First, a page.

Having a comprehensive and updated list is one way to stay organized throughout the college prep process and to have a better picture of your extracurricular and academic profile as you apply for summer programs and scholarships and continue to build your balanced college list.

Activities List Template and Example

We use this template with IvyWise students to help them prepare their activities list for the Common App, though it is also useful for other applications that require you to list your activities and honors.


The Common App’s Activities section provides space for 10 activities/experiences (e.g., school clubs, volunteer experiences, research, music/athletic/artistic commitments, academic experiences, jobs, internships, substantive personal pursuits).

These may be year-round or during the academic year or breaks. In the initial draft here, be comprehensive. Include everything from ninth grade, even those that you may have stopped already. For long-term commitments (e.g., soccer since age 6 or piano since age 7), you can include the overall number of years associated with the activity.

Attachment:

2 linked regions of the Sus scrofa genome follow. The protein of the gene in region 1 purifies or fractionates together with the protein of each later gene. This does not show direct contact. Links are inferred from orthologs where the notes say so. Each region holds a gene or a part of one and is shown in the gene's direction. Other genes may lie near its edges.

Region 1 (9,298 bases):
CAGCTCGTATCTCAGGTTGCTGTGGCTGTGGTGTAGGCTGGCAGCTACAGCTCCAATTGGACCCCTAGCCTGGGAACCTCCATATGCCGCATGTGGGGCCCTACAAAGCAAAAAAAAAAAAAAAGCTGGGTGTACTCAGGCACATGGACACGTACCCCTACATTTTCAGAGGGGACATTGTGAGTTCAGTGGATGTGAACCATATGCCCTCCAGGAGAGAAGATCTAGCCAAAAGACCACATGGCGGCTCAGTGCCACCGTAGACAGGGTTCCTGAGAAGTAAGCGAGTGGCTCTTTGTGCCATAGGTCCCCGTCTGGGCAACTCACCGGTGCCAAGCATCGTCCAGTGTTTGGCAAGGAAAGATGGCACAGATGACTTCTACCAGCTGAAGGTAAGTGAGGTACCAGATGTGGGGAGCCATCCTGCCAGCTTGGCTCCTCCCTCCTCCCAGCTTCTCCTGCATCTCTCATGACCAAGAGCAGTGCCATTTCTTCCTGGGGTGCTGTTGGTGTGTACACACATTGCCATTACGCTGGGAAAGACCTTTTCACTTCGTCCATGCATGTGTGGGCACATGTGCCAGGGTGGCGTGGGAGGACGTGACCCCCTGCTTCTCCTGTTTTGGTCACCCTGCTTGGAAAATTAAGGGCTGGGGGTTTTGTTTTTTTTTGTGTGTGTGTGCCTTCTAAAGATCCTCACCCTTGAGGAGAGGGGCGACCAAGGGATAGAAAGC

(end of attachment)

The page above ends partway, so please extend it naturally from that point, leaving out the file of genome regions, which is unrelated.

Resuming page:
If you have more than 10 really substantive items, consider how the additional ones may be included in the Additional Information section of the Common App.

  • List activities in the order of importance to you; usually the ones with the most time commitments and significant accomplishments rise to the top.
  • Use active/descriptive verbs that pack in a lot of information/connotation.
  • Think about the scale/scope (try to quantify) your impact.
  • Describe your specific responsibilities and accomplishments.
  • Do not overwrite (i.e., stretching the descriptions).